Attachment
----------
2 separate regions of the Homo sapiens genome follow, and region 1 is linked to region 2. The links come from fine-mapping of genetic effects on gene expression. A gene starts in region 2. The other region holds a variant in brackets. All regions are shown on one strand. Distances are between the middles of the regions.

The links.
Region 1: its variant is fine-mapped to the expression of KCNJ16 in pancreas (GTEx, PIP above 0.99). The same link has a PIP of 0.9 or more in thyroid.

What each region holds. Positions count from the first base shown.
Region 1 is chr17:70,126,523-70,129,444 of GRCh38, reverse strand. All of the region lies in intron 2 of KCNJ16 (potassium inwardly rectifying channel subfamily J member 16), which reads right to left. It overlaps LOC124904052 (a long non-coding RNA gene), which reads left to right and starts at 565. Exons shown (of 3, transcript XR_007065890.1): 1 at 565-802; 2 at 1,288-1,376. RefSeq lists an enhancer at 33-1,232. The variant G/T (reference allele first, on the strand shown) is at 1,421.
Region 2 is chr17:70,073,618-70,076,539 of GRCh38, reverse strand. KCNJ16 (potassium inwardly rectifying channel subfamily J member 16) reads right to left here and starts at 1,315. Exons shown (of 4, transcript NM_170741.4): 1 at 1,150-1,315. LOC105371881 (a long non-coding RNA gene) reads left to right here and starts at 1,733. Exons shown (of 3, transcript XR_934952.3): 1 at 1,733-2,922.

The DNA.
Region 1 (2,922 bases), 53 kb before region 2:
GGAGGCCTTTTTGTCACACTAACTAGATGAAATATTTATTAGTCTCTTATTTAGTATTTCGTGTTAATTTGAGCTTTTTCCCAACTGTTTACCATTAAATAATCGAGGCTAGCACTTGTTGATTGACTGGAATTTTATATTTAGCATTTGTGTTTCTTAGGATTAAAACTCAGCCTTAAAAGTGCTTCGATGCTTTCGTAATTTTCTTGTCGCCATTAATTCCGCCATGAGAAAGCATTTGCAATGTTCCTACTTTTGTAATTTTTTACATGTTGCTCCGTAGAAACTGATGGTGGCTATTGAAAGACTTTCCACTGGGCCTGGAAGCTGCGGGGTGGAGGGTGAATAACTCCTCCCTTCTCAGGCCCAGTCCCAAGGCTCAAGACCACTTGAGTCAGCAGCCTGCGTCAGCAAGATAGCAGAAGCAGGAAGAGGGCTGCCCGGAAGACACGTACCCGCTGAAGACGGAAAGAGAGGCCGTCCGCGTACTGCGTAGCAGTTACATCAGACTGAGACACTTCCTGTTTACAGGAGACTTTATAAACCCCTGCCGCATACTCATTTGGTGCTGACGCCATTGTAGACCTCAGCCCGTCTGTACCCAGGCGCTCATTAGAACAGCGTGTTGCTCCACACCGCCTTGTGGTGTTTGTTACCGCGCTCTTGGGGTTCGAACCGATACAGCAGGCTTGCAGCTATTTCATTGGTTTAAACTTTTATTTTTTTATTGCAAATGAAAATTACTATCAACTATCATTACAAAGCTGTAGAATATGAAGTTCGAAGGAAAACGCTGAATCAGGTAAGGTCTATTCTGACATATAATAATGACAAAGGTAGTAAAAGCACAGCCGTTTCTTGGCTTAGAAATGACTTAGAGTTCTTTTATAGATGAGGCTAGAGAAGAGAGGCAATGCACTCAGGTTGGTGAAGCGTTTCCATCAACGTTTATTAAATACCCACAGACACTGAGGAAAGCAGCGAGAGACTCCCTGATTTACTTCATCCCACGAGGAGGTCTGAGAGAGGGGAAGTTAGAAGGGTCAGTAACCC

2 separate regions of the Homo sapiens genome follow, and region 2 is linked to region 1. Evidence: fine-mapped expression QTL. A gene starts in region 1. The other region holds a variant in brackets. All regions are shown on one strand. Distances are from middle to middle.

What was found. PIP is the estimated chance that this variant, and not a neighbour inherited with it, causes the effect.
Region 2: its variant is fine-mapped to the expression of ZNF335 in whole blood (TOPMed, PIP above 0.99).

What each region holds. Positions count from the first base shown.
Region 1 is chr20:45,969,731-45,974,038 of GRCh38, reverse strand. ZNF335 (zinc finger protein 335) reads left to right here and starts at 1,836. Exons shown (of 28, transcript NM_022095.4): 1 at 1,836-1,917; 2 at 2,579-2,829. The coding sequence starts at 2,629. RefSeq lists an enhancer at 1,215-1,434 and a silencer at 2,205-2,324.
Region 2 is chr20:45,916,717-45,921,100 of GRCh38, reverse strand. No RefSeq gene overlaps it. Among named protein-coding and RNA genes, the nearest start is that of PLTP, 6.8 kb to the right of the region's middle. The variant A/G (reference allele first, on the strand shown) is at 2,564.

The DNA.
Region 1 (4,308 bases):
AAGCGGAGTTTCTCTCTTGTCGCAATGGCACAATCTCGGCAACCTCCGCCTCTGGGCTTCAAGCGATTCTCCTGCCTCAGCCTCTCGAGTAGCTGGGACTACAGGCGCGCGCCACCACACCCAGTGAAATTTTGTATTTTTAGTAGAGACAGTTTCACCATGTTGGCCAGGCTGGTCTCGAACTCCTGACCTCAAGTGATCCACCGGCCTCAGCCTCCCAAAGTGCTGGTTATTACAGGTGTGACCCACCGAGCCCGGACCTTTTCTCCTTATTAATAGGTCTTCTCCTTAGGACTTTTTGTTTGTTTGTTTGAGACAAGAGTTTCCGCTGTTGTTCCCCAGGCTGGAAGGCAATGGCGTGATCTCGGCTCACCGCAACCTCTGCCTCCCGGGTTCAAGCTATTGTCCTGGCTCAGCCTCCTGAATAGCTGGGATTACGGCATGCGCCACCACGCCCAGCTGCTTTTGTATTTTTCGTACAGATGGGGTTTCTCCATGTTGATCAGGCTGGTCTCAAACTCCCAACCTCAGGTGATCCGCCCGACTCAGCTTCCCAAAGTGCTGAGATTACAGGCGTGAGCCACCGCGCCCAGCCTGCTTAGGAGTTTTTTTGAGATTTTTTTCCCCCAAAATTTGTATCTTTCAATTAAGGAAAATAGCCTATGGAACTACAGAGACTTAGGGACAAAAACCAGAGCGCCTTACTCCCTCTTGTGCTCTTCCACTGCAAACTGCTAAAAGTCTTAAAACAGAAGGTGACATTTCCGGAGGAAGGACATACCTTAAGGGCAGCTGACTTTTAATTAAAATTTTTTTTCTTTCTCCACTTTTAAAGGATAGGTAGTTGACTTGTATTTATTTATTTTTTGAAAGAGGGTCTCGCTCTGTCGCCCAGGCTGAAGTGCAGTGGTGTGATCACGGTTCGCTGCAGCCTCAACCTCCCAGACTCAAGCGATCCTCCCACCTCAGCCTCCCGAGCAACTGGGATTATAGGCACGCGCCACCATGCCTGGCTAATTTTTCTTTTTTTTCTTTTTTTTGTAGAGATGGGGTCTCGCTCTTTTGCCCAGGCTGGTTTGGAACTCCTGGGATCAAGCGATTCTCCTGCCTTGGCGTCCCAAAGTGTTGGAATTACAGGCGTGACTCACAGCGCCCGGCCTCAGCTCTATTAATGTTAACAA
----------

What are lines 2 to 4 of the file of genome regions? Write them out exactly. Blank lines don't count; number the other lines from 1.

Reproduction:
The links.
Region 1: its variant is fine-mapped to the expression of KCNJ16 in pancreas (GTEx, PIP above 0.99). The same link has a PIP of 0.9 or more in thyroid.

What each region holds. Positions count from the first base shown.